Lindt 2016 Profit Misses Estimates as U.S. Market Shrinks

  • Co. forecasts 2017 sales rising at about last year’s pace
  • Dividend raised 10 percent to 880 francs per registered share

Lindt & Spruengli AG reported full-year profit slightly below analysts’ estimates as the U.S. market shrank and the world’s biggest maker of premium chocolate revamped Russell Stover’s portfolio to make it less seasonal.

Operating profit rose 8.4 percent to 562.5 million francs ($556 million), the Kilchberg, Switzerland-based company said in a statement Tuesday. Analysts expected 565.3 million francs.

The maker of Lindor chocolate balls continued a clean-up of Russell Stover’s portfolio of more than 2,000 products last year and offered fewer price promotions for the brand. The American chocolate market declined 2 percent in volume and was stagnant in value for the first time in about 20 years, according to Chief Executive Officer Dieter Weisskopf.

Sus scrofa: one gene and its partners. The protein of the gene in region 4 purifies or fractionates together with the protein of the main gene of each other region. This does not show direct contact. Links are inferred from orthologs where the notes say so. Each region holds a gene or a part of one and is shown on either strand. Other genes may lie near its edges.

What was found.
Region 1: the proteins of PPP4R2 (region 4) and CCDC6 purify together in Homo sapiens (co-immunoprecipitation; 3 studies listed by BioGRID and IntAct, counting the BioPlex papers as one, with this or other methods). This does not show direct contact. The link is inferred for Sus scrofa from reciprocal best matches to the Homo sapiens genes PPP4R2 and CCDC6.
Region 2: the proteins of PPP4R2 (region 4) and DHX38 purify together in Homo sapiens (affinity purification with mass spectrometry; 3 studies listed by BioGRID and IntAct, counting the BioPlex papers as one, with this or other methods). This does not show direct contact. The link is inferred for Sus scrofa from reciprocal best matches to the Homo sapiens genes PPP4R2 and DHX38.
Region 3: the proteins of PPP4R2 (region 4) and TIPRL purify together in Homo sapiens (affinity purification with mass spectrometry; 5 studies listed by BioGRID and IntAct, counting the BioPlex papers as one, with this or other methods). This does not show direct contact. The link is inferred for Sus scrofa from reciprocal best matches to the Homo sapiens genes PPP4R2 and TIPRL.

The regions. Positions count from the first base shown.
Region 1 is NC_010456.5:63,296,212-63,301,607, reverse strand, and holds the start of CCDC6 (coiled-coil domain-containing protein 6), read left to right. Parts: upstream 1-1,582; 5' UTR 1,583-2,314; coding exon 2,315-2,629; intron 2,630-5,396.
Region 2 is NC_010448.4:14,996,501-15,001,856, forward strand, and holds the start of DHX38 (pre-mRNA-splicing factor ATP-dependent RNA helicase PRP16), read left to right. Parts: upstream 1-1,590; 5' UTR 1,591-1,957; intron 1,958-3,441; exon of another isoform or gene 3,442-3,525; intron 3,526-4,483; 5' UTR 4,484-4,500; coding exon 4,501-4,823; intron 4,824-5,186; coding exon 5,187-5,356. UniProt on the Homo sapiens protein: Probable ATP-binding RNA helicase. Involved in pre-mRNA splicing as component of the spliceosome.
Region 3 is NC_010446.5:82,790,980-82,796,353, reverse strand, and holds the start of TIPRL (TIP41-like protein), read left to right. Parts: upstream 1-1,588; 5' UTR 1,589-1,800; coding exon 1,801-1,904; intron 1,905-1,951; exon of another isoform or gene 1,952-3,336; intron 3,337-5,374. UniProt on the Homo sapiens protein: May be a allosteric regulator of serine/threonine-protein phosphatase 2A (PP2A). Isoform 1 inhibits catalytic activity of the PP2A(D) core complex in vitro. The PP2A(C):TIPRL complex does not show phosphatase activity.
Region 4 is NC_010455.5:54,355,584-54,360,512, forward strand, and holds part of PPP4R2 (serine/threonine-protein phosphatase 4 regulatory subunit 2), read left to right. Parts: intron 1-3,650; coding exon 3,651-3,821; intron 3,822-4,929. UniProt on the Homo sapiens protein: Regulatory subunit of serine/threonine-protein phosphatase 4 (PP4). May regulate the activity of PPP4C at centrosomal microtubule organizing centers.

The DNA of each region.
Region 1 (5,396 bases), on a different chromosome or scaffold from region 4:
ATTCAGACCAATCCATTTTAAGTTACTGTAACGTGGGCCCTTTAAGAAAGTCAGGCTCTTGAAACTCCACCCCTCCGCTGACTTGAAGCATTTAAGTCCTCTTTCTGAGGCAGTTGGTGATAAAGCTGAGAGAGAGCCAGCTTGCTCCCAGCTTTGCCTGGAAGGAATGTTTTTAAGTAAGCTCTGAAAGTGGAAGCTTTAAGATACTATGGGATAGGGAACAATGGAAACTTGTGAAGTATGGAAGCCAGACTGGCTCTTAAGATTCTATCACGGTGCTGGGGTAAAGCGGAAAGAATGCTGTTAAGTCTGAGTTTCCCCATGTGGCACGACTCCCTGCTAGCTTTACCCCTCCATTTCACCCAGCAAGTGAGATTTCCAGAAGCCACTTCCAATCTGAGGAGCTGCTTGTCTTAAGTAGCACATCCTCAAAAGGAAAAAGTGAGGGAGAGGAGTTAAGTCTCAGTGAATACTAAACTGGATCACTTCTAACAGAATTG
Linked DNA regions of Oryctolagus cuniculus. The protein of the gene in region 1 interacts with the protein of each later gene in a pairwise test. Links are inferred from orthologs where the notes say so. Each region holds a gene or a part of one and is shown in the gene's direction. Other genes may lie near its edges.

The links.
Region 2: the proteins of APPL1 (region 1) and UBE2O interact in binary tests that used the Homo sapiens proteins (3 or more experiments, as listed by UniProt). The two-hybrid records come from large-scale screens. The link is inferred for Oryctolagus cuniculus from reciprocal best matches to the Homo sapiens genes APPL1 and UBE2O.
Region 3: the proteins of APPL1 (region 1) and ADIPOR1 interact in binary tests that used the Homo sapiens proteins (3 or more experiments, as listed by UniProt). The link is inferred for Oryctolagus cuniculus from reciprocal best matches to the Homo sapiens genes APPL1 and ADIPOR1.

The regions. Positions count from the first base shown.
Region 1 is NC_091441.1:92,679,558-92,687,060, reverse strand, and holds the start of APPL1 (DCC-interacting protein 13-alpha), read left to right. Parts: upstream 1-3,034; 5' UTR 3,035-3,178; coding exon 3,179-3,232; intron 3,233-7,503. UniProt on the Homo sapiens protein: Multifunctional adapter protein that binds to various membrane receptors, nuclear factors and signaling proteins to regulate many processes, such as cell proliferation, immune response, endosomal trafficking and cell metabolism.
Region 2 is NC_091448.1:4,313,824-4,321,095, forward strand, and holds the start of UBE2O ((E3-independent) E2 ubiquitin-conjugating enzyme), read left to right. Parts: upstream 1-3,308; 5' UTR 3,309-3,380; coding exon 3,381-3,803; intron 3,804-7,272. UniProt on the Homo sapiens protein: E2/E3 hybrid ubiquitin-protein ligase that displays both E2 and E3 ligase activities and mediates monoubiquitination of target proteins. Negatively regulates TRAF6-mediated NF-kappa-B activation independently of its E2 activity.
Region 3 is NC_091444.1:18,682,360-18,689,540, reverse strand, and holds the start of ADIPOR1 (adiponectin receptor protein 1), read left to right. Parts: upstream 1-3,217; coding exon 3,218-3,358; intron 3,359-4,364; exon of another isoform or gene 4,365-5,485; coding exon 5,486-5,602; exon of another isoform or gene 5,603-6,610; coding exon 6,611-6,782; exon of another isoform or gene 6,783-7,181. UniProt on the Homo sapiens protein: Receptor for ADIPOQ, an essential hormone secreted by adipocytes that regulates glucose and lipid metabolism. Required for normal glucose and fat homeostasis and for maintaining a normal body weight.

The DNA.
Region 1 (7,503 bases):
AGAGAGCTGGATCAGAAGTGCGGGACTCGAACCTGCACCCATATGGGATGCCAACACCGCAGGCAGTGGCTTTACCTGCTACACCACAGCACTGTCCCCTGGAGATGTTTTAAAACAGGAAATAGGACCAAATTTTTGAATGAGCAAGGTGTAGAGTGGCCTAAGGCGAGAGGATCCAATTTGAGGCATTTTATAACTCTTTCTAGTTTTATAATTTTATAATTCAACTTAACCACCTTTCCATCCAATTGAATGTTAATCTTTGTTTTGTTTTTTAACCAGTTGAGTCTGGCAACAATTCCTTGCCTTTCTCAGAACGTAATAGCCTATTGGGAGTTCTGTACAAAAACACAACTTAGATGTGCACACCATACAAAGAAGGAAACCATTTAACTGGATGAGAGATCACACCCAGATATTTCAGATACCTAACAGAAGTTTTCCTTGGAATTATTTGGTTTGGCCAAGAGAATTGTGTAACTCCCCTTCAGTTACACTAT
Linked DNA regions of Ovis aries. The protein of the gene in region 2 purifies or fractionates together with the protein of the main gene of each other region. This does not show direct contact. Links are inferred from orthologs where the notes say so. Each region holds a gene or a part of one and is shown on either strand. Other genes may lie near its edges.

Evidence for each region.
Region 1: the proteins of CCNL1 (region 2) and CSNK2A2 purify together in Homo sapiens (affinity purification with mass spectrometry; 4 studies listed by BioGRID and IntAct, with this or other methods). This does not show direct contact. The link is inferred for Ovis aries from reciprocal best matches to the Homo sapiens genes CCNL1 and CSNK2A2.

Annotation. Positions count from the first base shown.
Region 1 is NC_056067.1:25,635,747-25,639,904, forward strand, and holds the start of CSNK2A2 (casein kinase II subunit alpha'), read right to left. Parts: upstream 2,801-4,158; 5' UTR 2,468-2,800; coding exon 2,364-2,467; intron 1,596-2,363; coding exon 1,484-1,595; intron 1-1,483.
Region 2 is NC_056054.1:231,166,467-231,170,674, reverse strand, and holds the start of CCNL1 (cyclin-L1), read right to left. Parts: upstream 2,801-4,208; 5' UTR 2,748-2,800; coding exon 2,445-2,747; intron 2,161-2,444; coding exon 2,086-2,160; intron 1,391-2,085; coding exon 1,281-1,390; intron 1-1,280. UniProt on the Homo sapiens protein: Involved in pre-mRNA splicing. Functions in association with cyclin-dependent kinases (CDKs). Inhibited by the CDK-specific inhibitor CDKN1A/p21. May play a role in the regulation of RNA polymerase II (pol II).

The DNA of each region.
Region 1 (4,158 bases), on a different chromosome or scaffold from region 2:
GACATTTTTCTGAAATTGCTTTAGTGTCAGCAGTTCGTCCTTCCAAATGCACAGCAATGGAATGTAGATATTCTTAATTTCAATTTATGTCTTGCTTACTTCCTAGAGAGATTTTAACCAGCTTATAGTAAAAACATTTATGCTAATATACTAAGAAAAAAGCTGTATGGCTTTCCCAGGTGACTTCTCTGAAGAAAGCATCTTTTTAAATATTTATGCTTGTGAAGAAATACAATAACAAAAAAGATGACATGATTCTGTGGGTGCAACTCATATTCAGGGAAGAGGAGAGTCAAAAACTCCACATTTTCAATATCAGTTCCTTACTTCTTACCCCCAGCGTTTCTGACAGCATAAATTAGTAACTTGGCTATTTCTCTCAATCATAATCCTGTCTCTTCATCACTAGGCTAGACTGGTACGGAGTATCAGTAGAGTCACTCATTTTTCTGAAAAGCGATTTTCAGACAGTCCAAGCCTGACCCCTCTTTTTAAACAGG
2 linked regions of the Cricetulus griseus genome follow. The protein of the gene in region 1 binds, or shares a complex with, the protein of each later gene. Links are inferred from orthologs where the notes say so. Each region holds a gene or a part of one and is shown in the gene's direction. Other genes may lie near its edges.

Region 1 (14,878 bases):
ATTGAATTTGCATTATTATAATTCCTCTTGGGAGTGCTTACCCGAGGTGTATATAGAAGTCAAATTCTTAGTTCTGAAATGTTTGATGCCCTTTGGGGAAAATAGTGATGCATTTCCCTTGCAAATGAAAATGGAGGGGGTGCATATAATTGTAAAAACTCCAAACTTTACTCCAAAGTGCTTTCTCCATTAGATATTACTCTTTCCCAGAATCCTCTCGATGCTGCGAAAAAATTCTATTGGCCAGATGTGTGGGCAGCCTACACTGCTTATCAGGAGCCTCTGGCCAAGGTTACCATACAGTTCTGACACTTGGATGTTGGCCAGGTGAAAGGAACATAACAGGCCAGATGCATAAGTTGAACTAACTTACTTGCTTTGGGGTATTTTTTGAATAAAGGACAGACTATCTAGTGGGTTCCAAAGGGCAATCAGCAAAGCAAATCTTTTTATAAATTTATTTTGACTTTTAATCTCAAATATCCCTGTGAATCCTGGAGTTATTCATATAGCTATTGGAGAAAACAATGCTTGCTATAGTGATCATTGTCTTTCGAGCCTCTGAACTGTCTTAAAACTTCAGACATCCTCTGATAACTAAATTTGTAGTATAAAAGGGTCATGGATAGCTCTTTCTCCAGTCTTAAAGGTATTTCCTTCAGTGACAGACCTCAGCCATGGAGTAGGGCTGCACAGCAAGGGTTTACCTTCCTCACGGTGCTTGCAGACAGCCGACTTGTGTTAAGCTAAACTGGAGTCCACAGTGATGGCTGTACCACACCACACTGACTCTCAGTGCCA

“Consumer sentiment wasn’t exactly great in the U.S.,” the CEO said at a press conference in Zurich. “The good news is that the premium segment in the U.S. grew again. The trading-up phenomenon is still increasing.”

Chocolate makers are grappling with slowing U.S. sales as Americans increasingly turn their backs on sugar. Hershey Co. earlier this month announced plans to cut 15 percent of its workforce. Lindt is adjusting Russell Stover’s portfolio and will introduce fewer seasonal products and revamped sugar-free items this year.

The company said it expects organic sales growth in 2017 similar to last year’s 6 percent increase, as well as further operating margin improvement. Lindt has a long-term target for annual organic sales growth of 6 percent to 8 percent, with its operating profit margin widening 20 to 40 basis points.

Lindt said it’s raising its dividend 10 percent to 880 francs per registered share. The stock was little changed at 65,480 francs.

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